Review: SoulCalibur V
There is nothing quite so satisfying as trouncing someone in a SoulCalibur game. It’s one of the more comfortable-to-play fighting games on the market, boasting near-infinite replay value and a rather loyal fanbase. The Soul series is an exercise in calculating weapon range and fighter weight; the concept is impossible to misunderstand, and with the ability to select everything from Siegfried and his giant sword to nimble Taki with her more tightly arranged attacks, there is no limit to the amount of strategy that must be crammed into the player’s head. Of course, there is also something so visually satisfying about a 3D fighter in which batting your opponent back and forth across the screen requires frantic execution of multi-button combos faster than your heart can beat.
SoulCalibur V, the sixth installment in the series and the direct continuation of Sophitia’s saga from Soul Edge — now passed on to her children — is no exception to this frenetic fun, introducing new ways to fight while remaining true to the games’ more classic elements.
The game takes place seventeen years after the events of SoulCalibur IV and revolves around Patroklos and Pyrrha Alexandra, progeny of series heroine Sophitia. Separated for seventeen years, Patroklos has set out to find his long-lost sister and destroy the “malfested,” humans infected by the cursed sword Soul Edge. He is told that Pyrrha is travelling with ring-blade wielder Tira, and as brother and sister come closer to their reunion, all hell breaks loose when Patroklos is chosen to wield Soul Calibur in the epic showdown between good and evil.
Story Mode progresses fairly quickly — unless, of course, you’re having trouble with the fights. Character introductions come out of nowhere, with the goal obviously being to cram as many playable characters as possible into the storyline without seeming too superfluous. These games are not exactly well-known for their story, but the team over at Project Soul does a good job of wrapping up the Alexandra family saga and running the gambit of fighters without being disgustingly random.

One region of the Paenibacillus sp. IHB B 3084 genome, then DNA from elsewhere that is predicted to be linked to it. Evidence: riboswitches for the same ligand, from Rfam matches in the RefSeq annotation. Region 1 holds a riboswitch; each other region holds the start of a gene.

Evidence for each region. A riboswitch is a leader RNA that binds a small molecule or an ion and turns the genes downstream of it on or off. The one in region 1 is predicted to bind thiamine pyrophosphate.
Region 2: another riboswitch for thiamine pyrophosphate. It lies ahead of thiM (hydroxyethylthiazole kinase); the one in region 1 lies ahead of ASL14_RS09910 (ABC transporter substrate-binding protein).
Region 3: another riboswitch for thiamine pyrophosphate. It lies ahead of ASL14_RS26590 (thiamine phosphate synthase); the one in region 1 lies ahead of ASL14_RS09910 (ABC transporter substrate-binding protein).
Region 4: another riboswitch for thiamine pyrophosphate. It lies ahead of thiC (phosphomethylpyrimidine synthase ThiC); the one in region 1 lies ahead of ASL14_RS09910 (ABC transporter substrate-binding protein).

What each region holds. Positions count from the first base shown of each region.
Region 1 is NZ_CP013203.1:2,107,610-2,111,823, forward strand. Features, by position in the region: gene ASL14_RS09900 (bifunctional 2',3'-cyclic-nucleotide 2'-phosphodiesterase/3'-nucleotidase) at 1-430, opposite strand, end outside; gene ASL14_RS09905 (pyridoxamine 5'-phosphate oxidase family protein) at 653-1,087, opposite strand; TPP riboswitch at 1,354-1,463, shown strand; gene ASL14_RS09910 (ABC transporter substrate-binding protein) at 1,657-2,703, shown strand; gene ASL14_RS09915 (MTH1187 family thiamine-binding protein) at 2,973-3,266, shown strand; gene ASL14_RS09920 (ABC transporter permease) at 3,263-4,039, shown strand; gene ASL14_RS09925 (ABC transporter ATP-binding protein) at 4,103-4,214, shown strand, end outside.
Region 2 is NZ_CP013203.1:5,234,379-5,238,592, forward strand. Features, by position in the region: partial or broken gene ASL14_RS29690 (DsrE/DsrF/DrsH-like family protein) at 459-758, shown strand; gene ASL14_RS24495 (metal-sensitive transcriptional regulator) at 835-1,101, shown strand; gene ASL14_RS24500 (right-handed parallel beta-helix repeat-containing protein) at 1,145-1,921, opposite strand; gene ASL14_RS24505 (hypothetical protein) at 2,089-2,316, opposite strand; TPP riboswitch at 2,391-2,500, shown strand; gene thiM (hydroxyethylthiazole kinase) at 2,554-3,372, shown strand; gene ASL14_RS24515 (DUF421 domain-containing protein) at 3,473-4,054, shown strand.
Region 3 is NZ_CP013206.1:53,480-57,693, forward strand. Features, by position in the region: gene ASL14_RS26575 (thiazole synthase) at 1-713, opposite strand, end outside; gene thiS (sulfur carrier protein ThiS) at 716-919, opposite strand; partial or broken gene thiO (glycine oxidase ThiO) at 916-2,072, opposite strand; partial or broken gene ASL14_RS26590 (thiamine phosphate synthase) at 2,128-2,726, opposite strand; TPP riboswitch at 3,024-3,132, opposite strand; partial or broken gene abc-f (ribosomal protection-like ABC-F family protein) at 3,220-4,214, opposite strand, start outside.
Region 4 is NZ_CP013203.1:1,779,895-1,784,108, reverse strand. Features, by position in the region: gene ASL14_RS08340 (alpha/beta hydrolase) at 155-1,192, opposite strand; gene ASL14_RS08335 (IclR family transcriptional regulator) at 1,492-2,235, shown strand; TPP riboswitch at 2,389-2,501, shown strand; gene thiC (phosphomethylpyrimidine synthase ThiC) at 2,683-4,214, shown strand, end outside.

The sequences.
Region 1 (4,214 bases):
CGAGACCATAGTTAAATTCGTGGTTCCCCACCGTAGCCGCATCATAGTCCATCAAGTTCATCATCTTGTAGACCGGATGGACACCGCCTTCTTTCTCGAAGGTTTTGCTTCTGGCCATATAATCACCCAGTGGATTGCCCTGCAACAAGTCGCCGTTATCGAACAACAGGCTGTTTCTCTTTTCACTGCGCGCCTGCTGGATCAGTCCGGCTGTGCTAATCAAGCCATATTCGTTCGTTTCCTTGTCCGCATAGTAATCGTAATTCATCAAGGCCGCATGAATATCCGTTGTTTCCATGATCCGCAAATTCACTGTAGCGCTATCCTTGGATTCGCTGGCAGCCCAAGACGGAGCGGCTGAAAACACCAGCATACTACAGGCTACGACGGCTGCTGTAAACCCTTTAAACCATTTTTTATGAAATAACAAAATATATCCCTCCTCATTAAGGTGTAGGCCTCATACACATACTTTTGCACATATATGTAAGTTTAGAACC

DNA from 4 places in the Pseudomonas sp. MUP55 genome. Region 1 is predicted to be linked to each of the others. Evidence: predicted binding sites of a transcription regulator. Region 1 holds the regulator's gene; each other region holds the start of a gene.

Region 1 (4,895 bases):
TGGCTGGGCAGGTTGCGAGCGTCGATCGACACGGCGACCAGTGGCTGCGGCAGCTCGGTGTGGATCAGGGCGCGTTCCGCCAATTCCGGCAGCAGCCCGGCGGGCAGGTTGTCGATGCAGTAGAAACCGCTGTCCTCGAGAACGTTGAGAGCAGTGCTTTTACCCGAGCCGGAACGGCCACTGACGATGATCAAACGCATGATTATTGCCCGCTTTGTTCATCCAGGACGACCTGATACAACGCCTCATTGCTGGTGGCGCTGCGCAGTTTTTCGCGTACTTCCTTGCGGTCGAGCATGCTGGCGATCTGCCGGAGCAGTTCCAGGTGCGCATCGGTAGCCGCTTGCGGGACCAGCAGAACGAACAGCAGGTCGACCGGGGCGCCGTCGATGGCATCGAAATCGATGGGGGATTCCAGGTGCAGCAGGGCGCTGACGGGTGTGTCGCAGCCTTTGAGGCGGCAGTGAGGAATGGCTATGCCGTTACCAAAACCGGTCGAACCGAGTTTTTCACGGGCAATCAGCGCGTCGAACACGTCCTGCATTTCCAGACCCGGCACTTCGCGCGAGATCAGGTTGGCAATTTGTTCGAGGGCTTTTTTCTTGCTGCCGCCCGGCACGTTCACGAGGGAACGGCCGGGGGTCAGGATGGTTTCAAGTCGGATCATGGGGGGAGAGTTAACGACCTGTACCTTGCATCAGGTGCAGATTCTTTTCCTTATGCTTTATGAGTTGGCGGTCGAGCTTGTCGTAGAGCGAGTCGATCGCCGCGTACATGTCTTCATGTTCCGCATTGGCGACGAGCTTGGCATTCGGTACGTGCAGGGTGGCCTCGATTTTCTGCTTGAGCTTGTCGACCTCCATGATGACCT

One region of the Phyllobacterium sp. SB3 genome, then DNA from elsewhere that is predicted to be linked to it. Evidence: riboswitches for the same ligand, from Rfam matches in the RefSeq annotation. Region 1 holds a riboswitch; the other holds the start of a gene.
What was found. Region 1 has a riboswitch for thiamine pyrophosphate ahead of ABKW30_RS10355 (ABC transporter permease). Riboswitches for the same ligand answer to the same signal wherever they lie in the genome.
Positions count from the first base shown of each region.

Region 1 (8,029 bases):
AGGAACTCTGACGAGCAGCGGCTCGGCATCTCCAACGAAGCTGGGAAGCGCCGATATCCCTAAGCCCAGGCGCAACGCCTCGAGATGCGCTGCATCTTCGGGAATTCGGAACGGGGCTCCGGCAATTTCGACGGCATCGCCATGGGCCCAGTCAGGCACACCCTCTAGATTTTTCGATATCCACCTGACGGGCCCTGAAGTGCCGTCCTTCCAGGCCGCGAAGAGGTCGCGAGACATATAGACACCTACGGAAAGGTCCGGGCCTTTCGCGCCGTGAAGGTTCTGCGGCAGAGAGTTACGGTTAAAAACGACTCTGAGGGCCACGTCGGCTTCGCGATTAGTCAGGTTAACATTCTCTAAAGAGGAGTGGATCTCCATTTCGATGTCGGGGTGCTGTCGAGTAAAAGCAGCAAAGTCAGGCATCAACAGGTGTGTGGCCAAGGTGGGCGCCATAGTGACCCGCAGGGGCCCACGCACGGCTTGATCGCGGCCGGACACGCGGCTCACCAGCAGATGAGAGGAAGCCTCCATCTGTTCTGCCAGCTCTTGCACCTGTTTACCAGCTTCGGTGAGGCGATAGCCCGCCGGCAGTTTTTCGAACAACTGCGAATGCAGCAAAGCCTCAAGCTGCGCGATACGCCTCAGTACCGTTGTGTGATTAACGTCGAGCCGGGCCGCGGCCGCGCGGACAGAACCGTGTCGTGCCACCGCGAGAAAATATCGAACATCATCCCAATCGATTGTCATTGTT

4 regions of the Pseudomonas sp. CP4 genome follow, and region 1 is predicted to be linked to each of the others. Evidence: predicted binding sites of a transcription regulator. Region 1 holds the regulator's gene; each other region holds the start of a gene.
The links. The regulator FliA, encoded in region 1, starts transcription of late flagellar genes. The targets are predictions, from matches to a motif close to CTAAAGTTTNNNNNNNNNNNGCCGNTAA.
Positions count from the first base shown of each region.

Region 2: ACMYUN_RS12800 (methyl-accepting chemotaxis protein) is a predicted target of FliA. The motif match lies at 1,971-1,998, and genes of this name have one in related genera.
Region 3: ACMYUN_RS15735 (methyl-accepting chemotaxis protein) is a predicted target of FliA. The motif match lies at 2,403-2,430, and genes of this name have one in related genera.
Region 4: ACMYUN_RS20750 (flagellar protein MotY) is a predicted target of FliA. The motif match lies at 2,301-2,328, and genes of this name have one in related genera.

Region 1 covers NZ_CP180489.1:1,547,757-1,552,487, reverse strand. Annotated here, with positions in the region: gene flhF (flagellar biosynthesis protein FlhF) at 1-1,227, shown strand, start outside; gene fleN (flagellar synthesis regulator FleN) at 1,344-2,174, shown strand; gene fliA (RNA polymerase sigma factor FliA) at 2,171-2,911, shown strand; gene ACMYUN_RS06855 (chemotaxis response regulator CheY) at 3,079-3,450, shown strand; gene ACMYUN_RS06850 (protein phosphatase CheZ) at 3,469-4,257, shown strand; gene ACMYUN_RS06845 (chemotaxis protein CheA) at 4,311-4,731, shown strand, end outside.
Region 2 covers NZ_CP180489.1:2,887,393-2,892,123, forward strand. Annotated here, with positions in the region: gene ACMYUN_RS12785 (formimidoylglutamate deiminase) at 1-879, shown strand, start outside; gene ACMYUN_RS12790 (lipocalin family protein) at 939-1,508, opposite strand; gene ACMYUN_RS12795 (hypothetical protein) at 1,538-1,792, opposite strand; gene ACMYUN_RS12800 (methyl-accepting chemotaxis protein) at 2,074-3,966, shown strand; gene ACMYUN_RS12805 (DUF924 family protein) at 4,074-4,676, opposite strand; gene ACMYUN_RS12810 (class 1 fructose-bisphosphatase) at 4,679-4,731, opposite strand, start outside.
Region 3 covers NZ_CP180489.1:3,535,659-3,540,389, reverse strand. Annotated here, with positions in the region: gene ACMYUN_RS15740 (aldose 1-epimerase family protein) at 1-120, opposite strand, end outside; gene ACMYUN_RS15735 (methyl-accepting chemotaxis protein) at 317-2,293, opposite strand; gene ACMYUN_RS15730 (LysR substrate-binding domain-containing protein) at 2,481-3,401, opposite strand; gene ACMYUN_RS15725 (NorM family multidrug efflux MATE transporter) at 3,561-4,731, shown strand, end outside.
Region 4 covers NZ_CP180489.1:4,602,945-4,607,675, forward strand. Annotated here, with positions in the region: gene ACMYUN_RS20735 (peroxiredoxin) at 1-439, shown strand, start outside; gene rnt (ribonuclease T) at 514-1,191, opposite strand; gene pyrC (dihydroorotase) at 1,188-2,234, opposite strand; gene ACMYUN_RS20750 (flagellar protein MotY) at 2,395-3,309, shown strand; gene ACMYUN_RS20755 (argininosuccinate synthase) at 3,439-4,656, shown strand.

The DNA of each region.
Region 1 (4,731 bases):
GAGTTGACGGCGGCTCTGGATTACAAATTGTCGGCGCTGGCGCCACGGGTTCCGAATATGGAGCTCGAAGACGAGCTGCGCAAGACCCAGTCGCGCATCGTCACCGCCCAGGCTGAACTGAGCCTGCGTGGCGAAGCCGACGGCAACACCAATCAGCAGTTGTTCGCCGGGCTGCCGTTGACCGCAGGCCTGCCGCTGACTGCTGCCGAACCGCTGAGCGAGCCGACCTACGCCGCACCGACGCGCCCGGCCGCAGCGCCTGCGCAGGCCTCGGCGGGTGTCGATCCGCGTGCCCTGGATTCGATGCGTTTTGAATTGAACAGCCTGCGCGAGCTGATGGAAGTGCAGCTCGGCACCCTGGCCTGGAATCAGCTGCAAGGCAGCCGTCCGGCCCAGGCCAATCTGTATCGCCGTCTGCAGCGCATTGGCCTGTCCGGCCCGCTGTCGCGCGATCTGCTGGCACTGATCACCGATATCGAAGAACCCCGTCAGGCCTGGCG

Fighting is still standard, still the way it’s always been. Each fighter has a range of motion and a set number of attacks and combos. The game offers a Training mode in which players can spend as long as they like testing the move sets of individual characters. This is exceedingly helpful, especially with the slew of new and altered game mechanics thrown into the mix.
For one thing, the Soul Gauge has been changed to a meter system and dubbed the Critical Gauge. The gauge holds power for special attacks up to 200% and refills gradually as players attack and block. Losing a round will grant the player a starting gauge advantage of 100% at the beginning of the next. The Critical Edge attack has also been altered to drain exactly half of the Critical Gauge, making it useful only twice in one battle.
Depending on the selected character, Critical Edge moves can be comboed or used to throw opponents. The new Brave Edge mechanic allows certain moves to be enhanced by pressing A+B+K (Square + Triangle + Circle) directly after the input. Each upgrade drains 50% of the Soul Gauge, with good strategy earning you win by executing Brave Edge combos after a Critical Edge attack. This last bit is exceedingly frustrating when fighting CPUs in the Story or Legendary Souls modes, making it almost unfairly difficult to land an attack during a string of combos allow minuscule recovery time. These special attacks can also perform double-duty as Guard Breaks, so don’t even think about camping out while holding the X button. This is particularly infuriating in Story Mode against certain bosses that shall remain unnamed.
Guard Impact has also been altered, with the ability to parry being removed and each move draining 25% of the Critical Gauge. These moves have been altered to require a single input and now repel both high, middle, and low-ranged attacks over a longer attack window. Coupled with Guard Impact is Just Guard, which players must input just as their opponent’s attack is about to connect. If successful, the player can interrupt the attack and push back with a string of moves, offering significant advantage to the player with a quick eye. Chaining all of these specials together, however, makes spamming your opponent super easy; it gets the job done fine against a CPU, but you can expect to hear a word or two should you be playing in versus mode.
The last edition to the new-moves arsenal is Quick Step. Players can now move quickly away to the side of an opponent and dodge the attack. Again, these moves favor players with lightning reflexes and puts those far from seasoned pros at a severe disadvantage. This is alot to memorize, but thankfully thirty minutes or so in the game’s Training mode will bring players up to speed. I found it exceedingly helpful in mastering the moves of guest fighter Ezio Auditore, of Assassin’s Creed fame, who would go on to become my favored combatant, mostly because three-quarters of his lines are in Italian.